4Check out some off-the-wall art or a crazy club happening at David Černý’s Meet Factory.

5Have a great meal in the open air at Rio’s in Vyšehrad.

While the districts of Smíchov and Vyšehrad both lie to the south of the historic centre, they occupy different sides of the Vltava River and couldn't be more different in character. Smíchov, a former industrial area, lacks traditional sights, but has some good old-school pubs and classic restaurants. It's also home to some great hotels, especially around the Anděl metro station, so you might find yourself spending more time in this area than you thought. Bucolic Vyšehrad, by comparison, feels like a sanctuary. In many ways, it's Prague's spiritual home. Come here to tour the Vyšehrad Citadel and pay your respects to the country's cultural giants buried at Vyšehrad Cemetery.

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Medium 9781628873368


Elizabeth Heath FrommerMedia ePub

Crowds of shoppers mill near the Spanish Steps.

Before You Go

Italian Tourism Websites

Italian National Tourist Board North America: www.italia.it/en or www.italiantourism.com.

The U.K. & Ireland: www.italiantouristboard.co.uk.

Australia & New Zealand: visitaly.com.au.

The Best Times to Go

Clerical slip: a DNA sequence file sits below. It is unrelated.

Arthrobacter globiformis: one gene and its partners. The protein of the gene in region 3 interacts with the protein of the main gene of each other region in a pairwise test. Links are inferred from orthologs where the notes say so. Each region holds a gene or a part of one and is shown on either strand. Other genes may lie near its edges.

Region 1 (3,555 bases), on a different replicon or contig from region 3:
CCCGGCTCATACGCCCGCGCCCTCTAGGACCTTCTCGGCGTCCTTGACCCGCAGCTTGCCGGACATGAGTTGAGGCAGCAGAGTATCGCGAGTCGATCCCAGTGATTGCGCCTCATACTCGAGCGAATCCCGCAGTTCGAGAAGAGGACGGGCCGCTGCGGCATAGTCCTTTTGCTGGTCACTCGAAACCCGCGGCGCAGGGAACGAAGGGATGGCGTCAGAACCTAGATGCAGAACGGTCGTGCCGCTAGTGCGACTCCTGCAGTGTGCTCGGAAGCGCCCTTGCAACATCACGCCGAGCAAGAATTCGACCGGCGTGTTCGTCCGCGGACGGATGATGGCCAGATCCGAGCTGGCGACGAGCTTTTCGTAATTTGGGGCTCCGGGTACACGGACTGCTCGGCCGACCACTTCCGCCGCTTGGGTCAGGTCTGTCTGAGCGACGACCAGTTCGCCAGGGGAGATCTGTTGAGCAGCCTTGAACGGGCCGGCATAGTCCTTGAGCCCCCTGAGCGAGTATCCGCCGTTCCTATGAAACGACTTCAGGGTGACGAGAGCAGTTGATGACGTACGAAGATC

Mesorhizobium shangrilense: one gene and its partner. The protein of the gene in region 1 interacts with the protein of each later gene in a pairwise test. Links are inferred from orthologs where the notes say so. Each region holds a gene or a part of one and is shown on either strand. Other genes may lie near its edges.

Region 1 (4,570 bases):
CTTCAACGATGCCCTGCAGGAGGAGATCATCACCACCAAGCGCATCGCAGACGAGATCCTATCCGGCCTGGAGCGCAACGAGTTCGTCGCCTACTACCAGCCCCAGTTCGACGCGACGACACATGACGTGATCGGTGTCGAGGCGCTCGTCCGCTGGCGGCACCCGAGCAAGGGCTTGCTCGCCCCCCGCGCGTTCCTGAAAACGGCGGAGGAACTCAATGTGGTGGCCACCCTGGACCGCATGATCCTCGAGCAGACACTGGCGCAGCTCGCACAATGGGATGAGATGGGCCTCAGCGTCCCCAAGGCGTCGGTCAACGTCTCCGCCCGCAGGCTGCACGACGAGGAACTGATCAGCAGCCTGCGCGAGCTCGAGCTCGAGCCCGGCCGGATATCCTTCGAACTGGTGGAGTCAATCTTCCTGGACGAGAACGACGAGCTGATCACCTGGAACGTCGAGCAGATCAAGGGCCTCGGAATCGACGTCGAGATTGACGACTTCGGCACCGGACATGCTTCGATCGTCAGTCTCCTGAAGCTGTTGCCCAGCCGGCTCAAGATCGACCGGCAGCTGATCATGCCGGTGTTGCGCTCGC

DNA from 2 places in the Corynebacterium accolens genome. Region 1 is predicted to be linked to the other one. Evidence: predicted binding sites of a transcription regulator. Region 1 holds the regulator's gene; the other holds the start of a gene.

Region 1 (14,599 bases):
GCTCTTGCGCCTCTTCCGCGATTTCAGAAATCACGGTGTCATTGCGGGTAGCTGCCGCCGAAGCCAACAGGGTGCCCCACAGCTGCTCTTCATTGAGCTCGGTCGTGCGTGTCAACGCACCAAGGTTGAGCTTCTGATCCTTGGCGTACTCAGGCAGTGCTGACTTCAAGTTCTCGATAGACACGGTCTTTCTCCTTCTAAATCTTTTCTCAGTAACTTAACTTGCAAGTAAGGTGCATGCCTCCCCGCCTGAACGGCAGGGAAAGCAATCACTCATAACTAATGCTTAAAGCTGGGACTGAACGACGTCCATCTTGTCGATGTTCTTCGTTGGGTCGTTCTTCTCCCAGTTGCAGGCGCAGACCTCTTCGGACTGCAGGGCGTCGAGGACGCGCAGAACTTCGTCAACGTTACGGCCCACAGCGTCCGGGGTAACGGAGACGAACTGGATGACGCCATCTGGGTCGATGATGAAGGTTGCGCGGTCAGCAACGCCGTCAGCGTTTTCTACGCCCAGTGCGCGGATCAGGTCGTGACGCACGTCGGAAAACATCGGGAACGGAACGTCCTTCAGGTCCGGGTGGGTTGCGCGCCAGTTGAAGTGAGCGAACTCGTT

April to June and late September to October are the best months to travel to Rome, and springtime weather in particular is usually glorious. Starting in mid-June, the summer rush really picks up, and from July to mid-September the city teems with visitors. July and August can be uncomfortably hot, humid and crowded. If you can tolerate cold, rainy weather, January and February are the months to find hotel bargains—even at otherwise pricey lodgings—and much thinner crowds at museums and monuments.

Festivals & Special Events

Spring. The 42km (26 miles) of the Maratona di Roma (www.maratonadiroma.it) is run the third Sunday in March. In late March and early April, azaleas cover the Spanish Steps in the Mostra delle Azalee. Settimana Santa (Holy Week) and Pasqua (Easter) in March or April are the biggest Catholic holidays of the year, with the pope partaking in dramatic ceremonies daily. Every April 21, Rome celebrates its birthday (Natale di Roma; www.natalidiroma.it) with fireworks over the Campidoglio. Workers’ unions organize a huge free rock concert at San Giovanni on Primo Maggio (May 1; www.primomaggio.net). The Italian Open brings the VIPs of the world tennis circuit to the Foro Italico (the Forum) for 10 days in May (www.atpworldtour.com).